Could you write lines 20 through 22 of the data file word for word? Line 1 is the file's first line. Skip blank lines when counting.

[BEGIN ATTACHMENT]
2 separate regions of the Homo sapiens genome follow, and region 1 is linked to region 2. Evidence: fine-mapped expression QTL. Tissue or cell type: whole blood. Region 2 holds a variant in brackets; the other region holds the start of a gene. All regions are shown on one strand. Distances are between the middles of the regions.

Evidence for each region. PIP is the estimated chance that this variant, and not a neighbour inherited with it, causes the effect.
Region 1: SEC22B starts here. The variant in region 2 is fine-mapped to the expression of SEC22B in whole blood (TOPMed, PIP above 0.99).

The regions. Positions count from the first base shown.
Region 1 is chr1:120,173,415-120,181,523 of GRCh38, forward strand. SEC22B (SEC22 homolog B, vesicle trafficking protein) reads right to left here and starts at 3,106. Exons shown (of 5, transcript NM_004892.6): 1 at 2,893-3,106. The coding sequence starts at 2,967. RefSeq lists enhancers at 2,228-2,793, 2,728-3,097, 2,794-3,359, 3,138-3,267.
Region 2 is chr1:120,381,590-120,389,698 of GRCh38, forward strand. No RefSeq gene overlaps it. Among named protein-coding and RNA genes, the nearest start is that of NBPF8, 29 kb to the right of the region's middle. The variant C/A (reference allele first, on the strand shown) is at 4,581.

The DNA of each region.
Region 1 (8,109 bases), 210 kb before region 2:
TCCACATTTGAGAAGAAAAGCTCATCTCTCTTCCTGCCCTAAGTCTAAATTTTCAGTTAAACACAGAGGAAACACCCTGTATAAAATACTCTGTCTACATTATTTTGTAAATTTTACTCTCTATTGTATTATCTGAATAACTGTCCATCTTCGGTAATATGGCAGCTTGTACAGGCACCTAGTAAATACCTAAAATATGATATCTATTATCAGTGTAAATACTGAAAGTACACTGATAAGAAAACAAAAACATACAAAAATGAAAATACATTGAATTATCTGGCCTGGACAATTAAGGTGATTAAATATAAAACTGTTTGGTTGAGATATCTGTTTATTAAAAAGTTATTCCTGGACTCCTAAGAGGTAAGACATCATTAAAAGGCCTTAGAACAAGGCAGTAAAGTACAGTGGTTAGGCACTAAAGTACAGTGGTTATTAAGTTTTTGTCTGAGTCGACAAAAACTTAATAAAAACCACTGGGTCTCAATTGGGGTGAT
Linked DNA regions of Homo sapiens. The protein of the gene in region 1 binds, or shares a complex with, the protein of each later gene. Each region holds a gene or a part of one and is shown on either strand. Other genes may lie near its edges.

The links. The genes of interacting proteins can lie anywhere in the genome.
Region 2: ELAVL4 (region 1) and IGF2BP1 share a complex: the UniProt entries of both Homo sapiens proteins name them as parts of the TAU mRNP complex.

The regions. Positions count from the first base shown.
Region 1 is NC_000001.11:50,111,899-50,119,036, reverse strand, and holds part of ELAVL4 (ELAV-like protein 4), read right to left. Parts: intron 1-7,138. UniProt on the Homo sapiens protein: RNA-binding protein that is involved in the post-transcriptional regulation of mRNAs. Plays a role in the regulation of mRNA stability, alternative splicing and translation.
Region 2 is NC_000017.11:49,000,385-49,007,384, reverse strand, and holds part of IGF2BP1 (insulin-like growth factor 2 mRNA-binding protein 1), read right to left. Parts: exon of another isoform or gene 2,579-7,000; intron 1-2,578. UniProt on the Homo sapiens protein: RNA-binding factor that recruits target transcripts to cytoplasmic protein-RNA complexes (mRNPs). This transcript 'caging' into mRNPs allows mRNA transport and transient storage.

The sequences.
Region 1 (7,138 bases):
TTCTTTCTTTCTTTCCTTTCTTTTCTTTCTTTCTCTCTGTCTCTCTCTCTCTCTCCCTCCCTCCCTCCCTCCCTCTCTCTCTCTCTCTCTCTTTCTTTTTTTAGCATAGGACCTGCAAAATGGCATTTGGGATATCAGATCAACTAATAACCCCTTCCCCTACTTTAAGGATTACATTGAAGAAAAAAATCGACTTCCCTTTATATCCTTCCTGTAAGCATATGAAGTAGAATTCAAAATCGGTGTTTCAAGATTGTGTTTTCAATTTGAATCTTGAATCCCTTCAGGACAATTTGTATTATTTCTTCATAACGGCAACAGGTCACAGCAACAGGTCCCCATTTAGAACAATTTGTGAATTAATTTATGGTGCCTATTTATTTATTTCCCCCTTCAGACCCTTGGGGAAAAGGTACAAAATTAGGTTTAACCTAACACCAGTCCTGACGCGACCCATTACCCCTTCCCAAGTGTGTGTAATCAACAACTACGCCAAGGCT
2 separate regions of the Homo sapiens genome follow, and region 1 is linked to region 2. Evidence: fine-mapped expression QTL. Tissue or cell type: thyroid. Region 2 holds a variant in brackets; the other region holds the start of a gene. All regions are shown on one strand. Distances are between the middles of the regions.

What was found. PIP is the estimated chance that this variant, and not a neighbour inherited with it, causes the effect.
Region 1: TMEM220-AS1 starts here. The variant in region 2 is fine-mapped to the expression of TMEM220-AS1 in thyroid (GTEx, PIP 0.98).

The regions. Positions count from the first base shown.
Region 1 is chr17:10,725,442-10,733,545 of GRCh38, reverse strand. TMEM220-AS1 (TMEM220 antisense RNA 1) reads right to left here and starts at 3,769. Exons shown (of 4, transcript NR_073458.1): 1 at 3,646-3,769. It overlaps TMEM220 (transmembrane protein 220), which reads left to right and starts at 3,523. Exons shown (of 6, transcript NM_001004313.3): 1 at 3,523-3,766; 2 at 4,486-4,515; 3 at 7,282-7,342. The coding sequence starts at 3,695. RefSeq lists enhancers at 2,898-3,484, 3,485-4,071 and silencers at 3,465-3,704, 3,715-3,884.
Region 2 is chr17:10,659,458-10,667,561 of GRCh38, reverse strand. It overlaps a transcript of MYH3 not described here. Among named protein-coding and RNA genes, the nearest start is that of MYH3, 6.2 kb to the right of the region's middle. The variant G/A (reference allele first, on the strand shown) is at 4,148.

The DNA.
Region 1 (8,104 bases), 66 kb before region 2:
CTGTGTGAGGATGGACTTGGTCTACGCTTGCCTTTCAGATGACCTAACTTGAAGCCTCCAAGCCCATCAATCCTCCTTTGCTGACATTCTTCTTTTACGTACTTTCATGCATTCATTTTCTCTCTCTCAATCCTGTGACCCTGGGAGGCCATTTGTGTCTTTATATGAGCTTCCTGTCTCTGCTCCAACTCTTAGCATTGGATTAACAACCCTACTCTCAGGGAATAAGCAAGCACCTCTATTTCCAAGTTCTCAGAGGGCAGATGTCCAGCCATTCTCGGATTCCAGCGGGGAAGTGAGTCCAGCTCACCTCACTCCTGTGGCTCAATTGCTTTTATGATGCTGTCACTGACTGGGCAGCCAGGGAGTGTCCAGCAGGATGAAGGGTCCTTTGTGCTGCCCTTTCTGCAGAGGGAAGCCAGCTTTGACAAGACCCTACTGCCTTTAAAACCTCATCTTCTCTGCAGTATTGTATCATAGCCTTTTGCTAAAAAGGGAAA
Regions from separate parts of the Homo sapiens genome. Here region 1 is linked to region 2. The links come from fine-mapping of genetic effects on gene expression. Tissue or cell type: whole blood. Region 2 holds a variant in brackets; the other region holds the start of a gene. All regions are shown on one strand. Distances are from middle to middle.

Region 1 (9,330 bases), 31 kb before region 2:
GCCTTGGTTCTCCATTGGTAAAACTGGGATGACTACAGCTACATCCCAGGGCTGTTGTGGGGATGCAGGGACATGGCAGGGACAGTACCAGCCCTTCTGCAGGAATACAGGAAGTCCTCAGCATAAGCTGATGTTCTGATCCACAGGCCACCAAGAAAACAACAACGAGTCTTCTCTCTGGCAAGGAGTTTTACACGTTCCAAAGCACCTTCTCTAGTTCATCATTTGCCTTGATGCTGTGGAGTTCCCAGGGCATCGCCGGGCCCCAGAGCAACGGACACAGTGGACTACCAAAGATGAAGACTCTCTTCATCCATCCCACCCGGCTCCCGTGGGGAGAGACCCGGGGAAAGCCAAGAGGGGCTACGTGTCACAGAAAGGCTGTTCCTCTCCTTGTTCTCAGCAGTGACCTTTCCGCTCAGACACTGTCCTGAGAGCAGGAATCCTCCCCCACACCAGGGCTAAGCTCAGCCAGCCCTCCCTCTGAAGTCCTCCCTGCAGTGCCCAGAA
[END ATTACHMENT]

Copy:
What was found. PIP is the estimated chance that this variant, and not a neighbour inherited with it, causes the effect.
Region 1: TMEM220-AS1 starts here. The variant in region 2 is fine-mapped to the expression of TMEM220-AS1 in thyroid (GTEx, PIP 0.98).

The regions. Positions count from the first base shown.